A timely question that many parents ask is, “is it appropriate to apologize to one’s young children?”The answer is a resounding yes, and a resounding no! Like all good questions, the answer depends on a number of factors.
As we intensify efforts to request forgiveness from family, friends and colleagues in the pre-Yom Kippur rush, our young children should definitely not be on such a general list. Asking for Mechila from our peers conveys that message – we are equals. To apologize to our children for being a strict parent, for taking away privileges, for raising our voice from time to time turns the parent-child relationship upside down. We have every right and it is our responsibility to guide our children in the right path. Reflecting upon a year of parenting with apologies and requests for forgiveness from the children can only undermine our position of authority and respect.
What about during the heat of the moment? We all have occasions when we get upset, we say a sharp word or an unkind word. What happens when we fail to deliver on a promise or when circumstances force us to disappoint a child? These are appropriate situations for an apology – even to a young child, for two important reasons. Firstly, when the focus of the apology is on a specific incident, it is the right thing to do. Apologies for hurting a person’s feelings, intentionally or otherwise are necessary to help fix whatever hurt there is. It doesn’t matter whether the one with hurt feelings is 4 or 104.
Secondly, the most effective teaching is by example. When your child sees that his parent can admit to and takes ownership of a mistake, reaches out to soothe hurt feelings and demonstrates honesty and sensitivity in asking a child to forgive him about something specific, at an appropriate time in the aftermath of the incident, it sends the most powerful lesson imaginable in the area of responsibility, humility, self-respect and kindness.
An apology should be simple, direct and sincere. A parent should demonstrate that when appropriate, an apology should be forthcoming right away. There should be no strings attached. “I’m sorry I mistakenly accused you of hitting the baby, but you do it so often I was sure…” is not acceptable. “I apologize for assuming you spilled the milk and didn’t clean it up – you usually are the one who makes such a mess,” should be better left unsaid.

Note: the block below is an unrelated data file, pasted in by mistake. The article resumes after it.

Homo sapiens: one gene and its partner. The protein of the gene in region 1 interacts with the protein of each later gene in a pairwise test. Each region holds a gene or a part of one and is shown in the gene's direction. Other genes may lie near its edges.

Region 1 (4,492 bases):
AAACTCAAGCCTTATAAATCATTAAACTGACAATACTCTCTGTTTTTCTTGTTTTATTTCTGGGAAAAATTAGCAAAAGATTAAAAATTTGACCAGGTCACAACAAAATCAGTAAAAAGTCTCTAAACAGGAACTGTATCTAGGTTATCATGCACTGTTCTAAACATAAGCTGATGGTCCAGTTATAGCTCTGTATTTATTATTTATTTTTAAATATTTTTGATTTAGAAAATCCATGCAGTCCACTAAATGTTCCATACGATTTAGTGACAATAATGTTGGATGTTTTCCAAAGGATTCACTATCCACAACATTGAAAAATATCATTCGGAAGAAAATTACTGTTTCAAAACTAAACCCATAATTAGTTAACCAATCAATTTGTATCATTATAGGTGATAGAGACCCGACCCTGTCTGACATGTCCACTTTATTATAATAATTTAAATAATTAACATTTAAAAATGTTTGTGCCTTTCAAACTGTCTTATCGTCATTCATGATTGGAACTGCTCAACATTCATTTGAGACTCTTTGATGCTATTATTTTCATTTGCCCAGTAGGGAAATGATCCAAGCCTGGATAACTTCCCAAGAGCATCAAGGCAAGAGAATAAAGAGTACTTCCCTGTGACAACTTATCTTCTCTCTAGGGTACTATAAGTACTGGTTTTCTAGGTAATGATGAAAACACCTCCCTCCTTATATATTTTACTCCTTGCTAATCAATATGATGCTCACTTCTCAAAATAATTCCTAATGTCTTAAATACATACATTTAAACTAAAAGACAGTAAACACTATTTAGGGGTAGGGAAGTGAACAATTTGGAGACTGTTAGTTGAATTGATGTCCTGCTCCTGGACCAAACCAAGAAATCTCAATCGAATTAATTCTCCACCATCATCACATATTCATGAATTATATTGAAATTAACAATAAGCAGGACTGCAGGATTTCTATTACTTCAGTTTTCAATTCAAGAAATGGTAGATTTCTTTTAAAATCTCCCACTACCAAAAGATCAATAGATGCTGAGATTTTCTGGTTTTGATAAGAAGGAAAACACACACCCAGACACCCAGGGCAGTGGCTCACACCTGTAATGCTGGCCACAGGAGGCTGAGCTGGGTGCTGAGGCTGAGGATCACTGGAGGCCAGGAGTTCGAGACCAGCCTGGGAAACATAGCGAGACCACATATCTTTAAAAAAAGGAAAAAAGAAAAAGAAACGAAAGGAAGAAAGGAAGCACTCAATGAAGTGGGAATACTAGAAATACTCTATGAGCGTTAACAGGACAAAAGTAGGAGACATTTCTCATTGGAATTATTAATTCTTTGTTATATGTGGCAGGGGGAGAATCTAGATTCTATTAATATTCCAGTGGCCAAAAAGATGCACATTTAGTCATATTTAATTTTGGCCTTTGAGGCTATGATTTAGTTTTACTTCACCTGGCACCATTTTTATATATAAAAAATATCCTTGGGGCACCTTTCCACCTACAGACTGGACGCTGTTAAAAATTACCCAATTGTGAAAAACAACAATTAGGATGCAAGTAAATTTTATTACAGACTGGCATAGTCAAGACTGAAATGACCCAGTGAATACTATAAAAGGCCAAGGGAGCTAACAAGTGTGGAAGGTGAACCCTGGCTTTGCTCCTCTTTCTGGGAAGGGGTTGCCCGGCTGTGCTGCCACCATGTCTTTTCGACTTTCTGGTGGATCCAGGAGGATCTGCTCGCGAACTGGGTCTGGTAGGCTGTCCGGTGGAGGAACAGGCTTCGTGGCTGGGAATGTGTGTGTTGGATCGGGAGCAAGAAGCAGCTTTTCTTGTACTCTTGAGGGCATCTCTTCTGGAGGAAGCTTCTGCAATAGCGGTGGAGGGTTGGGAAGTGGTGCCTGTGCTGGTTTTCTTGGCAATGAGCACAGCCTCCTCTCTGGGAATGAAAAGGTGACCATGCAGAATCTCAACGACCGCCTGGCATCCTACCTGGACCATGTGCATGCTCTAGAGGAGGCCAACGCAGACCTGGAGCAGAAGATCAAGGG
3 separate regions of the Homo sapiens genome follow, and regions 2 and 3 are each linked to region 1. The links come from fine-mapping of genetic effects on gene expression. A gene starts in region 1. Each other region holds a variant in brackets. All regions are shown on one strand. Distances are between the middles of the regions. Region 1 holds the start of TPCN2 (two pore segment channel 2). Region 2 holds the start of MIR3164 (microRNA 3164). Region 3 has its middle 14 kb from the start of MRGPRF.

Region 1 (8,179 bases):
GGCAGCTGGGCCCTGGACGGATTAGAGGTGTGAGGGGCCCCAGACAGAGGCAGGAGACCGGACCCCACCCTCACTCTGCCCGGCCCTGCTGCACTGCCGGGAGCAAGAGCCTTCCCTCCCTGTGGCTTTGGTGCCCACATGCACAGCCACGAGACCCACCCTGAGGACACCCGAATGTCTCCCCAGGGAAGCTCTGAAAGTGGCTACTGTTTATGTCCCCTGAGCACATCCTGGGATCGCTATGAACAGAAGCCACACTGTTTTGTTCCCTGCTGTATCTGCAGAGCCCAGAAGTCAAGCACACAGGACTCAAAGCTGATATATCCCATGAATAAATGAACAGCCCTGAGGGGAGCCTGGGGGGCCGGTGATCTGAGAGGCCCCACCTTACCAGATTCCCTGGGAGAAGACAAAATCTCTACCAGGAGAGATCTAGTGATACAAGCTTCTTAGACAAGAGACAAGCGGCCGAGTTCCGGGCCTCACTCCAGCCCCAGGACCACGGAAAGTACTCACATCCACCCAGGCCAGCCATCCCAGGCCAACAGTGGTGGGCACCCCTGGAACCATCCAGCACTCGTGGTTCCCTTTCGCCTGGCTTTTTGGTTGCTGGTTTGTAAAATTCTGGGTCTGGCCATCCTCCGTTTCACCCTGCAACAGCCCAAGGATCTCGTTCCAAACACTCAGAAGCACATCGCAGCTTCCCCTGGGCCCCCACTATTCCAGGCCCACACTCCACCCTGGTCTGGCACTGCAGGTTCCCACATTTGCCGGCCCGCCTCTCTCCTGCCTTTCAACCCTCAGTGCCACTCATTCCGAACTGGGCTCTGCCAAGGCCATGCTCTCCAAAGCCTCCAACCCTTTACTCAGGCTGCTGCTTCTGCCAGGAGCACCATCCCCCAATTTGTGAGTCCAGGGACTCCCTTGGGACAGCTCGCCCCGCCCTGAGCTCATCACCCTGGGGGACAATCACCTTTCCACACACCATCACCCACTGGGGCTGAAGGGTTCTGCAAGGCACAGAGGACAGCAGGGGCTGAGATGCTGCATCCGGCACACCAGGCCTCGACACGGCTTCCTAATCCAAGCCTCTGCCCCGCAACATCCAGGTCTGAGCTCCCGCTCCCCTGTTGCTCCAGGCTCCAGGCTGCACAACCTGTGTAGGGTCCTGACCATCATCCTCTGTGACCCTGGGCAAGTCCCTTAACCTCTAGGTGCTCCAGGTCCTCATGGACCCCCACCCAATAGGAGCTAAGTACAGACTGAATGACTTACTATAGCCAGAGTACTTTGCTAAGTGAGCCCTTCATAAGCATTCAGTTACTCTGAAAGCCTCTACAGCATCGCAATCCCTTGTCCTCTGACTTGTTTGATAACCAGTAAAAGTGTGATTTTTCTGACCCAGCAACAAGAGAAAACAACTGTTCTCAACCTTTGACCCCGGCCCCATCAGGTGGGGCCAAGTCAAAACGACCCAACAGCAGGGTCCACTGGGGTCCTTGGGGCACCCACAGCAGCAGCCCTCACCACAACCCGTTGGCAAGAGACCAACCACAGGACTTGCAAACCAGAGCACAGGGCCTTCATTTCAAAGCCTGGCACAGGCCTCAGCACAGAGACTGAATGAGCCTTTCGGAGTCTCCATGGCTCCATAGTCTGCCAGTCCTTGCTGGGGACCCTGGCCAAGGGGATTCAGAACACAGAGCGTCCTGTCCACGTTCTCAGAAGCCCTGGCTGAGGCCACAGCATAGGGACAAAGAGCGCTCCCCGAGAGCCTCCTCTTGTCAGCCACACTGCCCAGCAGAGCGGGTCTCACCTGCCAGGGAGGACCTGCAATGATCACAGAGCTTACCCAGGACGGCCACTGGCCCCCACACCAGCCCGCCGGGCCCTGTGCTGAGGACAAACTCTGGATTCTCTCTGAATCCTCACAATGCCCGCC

Apologies, taking ownership of a mistake are appropriate and provide a great role model for your child. The best role model we can be is not to pretend we are perfect, because we are not perfect (and they are going to figure that out,) but to admit we make mistakes (not too many!) and to be an example of one who apologizes and grows and does better. However, being obsequious and putting yourself on a par with your child, showing you are in need of your child’s forgiveness is a dangerous and counterproductive path. Children need to feel secure that we are capable and confidently taking care of them. Common sense and a clear picture of the parent’s role will help establish us as authoritative without being authoritarian, kind and compassionate, without being weak and not in control.
To err is human – to apologize appropriately is to be divinely inspired.
In that spirit, please forgive me and our staff for anything inappropriate we may have said or done, or for anything we failed to say or do and may we all merit, together with our wonderful children, a year of health, growth and Nachas.
G’mar Chasima Tova
Rabbi Kalman BaumannPrincipal